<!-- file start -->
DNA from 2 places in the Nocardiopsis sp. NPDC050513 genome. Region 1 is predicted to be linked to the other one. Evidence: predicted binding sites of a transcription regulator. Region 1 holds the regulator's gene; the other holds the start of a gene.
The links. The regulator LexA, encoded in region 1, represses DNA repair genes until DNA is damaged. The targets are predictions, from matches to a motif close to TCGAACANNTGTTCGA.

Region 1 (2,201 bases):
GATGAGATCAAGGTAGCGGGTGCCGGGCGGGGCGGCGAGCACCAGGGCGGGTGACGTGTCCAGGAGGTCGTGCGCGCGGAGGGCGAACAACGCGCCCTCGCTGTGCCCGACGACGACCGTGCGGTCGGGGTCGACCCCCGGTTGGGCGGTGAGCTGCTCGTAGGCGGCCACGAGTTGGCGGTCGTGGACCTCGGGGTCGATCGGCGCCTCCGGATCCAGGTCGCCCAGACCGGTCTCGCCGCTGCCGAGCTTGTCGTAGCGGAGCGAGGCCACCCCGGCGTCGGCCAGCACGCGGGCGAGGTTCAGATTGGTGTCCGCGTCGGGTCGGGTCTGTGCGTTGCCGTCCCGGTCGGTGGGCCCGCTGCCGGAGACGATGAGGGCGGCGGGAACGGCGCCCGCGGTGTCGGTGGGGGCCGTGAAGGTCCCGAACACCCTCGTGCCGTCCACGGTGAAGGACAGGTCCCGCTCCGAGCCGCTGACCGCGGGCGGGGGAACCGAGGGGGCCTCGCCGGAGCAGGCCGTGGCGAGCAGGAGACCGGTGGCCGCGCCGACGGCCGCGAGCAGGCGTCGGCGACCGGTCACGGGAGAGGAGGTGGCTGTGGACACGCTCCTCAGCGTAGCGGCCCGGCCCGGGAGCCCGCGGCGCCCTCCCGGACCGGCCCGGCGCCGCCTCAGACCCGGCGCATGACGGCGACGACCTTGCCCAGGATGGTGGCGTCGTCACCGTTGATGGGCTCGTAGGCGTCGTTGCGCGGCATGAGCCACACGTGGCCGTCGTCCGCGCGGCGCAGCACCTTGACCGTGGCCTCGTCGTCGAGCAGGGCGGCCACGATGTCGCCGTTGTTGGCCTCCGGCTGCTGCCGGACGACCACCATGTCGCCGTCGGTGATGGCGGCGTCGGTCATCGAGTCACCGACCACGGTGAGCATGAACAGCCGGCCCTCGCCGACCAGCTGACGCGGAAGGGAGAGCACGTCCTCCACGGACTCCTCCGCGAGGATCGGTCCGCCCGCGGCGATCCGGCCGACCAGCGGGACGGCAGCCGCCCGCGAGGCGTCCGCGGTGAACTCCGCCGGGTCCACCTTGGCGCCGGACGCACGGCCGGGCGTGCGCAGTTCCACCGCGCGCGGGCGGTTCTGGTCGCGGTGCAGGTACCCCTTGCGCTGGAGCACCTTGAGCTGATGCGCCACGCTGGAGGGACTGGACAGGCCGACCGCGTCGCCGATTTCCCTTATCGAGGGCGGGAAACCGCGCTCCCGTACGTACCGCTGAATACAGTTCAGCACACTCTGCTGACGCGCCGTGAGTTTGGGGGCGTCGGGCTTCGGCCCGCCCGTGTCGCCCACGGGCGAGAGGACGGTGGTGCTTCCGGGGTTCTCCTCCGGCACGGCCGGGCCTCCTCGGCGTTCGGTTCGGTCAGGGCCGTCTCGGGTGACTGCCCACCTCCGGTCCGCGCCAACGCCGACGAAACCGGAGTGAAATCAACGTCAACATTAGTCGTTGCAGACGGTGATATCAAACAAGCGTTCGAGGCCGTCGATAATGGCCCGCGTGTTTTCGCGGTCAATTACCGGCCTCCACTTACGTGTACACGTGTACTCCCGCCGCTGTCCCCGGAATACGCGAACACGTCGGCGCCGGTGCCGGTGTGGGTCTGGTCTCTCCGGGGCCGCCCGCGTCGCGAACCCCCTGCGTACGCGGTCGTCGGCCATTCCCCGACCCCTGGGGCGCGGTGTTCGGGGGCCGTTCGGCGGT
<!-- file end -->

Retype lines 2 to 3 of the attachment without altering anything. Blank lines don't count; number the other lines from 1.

The links. The regulator LexA, encoded in region 1, represses DNA repair genes until DNA is damaged. The targets are predictions, from matches to a motif close to TCGAACANNTGTTCGA.

Region 1 (2,201 bases):